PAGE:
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The Search for Pompeii’s Survivors

Tuesday, February 26, 2019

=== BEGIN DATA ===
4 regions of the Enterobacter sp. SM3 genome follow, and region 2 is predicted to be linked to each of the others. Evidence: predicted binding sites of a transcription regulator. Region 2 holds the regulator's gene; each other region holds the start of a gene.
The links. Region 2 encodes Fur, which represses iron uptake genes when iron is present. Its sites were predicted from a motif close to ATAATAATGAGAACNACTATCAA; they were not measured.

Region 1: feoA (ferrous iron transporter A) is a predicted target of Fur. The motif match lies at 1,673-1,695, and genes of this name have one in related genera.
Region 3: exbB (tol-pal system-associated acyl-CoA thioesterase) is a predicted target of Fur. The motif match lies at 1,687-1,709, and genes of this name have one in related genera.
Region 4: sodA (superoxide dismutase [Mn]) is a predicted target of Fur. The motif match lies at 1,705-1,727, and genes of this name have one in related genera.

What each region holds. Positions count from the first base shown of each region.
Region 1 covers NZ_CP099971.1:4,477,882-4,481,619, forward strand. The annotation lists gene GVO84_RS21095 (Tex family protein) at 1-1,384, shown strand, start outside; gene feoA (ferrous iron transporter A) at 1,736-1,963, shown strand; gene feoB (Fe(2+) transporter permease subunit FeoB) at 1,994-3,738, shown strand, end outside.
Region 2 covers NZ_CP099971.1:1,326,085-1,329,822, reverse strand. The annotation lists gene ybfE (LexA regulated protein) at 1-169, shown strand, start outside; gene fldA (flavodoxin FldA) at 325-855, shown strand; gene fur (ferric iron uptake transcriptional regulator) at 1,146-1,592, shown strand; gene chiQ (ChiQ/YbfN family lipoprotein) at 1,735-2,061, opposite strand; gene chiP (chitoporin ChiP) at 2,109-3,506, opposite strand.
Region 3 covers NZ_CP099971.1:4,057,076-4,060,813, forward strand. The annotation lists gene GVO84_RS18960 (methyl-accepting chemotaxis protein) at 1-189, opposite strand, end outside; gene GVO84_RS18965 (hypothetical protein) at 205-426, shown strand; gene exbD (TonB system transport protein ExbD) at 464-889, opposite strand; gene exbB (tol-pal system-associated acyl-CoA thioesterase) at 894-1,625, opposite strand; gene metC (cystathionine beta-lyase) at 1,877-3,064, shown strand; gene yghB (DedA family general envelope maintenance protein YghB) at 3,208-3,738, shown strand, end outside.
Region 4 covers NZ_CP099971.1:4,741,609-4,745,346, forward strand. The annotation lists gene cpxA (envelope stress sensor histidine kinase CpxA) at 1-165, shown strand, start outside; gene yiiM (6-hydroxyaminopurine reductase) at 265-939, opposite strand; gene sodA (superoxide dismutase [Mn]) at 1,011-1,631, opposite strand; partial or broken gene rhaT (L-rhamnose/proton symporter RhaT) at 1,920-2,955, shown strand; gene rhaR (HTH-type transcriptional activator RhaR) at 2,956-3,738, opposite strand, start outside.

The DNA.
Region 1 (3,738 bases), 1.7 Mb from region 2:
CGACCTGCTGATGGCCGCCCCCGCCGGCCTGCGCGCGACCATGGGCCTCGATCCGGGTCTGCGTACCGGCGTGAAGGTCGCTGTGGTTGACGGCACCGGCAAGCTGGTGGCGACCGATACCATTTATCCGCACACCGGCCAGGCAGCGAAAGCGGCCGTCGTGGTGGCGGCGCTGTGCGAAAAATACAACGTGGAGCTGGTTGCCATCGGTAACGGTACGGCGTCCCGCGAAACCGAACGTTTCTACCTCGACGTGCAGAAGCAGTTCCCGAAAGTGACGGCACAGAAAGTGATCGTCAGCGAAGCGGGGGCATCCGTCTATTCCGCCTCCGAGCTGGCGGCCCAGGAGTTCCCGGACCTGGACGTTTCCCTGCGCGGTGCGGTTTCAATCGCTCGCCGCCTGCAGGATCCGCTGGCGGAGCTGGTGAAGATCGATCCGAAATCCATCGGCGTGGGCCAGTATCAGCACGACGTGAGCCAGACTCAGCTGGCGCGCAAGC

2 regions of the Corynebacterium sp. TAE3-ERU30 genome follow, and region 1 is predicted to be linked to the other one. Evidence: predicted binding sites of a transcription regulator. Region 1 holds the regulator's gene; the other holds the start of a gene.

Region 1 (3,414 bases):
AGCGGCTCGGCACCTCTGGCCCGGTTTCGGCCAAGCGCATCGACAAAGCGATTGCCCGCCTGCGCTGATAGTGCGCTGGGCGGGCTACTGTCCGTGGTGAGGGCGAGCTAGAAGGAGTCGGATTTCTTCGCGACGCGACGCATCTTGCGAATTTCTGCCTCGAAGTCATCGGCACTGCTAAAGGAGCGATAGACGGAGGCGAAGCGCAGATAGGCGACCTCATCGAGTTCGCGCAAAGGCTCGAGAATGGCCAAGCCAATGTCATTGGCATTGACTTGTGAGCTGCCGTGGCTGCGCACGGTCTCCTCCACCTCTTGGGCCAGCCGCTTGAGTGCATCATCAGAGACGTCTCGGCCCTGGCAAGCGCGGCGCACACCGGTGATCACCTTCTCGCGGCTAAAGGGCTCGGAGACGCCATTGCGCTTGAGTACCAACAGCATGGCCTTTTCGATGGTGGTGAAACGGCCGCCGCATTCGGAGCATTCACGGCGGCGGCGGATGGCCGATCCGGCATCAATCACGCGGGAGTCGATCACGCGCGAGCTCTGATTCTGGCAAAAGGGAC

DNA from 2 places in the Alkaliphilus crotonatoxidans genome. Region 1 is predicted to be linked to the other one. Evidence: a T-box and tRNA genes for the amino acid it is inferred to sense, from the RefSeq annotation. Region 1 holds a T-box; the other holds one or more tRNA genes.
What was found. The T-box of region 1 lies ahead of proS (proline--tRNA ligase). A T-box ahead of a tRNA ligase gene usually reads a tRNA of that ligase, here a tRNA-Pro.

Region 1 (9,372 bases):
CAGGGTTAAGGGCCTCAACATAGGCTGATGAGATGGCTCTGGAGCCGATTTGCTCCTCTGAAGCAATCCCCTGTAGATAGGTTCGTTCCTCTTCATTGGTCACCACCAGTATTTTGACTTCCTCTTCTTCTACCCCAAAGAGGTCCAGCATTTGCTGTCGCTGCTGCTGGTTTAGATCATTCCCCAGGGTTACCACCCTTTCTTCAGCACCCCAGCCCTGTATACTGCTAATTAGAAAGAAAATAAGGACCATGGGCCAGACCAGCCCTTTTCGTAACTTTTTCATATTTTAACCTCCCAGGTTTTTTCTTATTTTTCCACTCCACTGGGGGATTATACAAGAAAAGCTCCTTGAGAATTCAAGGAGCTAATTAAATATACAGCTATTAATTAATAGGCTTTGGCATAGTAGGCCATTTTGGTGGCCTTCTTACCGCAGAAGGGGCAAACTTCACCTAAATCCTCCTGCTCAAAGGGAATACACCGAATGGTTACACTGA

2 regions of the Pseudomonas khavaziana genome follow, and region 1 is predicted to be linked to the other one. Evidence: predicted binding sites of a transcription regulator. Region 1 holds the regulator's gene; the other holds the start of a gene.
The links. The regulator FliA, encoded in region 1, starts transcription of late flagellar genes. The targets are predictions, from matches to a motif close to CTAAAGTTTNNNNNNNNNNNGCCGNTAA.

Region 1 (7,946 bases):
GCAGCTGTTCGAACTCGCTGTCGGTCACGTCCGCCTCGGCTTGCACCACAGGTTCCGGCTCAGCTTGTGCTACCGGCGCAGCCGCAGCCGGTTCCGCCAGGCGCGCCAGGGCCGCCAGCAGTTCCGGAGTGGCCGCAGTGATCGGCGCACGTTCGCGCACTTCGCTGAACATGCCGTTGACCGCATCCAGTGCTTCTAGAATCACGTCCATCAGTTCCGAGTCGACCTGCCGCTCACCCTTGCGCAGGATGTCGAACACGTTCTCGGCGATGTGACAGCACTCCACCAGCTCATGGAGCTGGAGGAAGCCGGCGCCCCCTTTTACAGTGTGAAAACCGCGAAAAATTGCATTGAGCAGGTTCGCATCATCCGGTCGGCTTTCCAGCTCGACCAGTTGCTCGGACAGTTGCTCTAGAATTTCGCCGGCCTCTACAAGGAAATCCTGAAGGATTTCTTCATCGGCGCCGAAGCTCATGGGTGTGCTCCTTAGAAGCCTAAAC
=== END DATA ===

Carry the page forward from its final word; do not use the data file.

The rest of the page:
Naples Have Tomb InscriptionOXFORD, OHIO—According to a Live Science report, classicist Steven Tuck of Miami University is investigating the lives of the survivors of the volcanic eruption that wiped out the cities of Pompeii and Herculaneum. He searched the region surrounding the disaster for family names distinct to the two cities in documents and inscriptions; evidence of worship of Vulcanus, the god of fire, and of Venus Pompeiana, Pompeii’s patron deity; and building construction after A.D. 79, perhaps intended to accommodate an influx of refugees. Tuck said the evidence he has found includes an inscription dedicated to a man from Pompeii who eventually died in Romania after joining the army, and the word “have,” inscribed on a family tomb in Naples. The word means “welcome” in Oscan, a dialect that was spoken in Pompeii, and was often showcased on the floor in front of houses in the city as a sort of welcome mat. Tuck also said the emperor Titus collected the money of people who had died in the eruption and did not have heirs, and sent it to cities with refugees to help build new neighborhoods, aqueducts, and public buildings for them. Tuck notes, however, that he was not able to find evidence of many of those who escaped the eruption, since foreigners, migrants, and slaves living in Pompeii and Herculaneum at the time of the disaster did not have recorded family names. To read about recent discoveries at Pompeii, go to “Return to Pompeii.”

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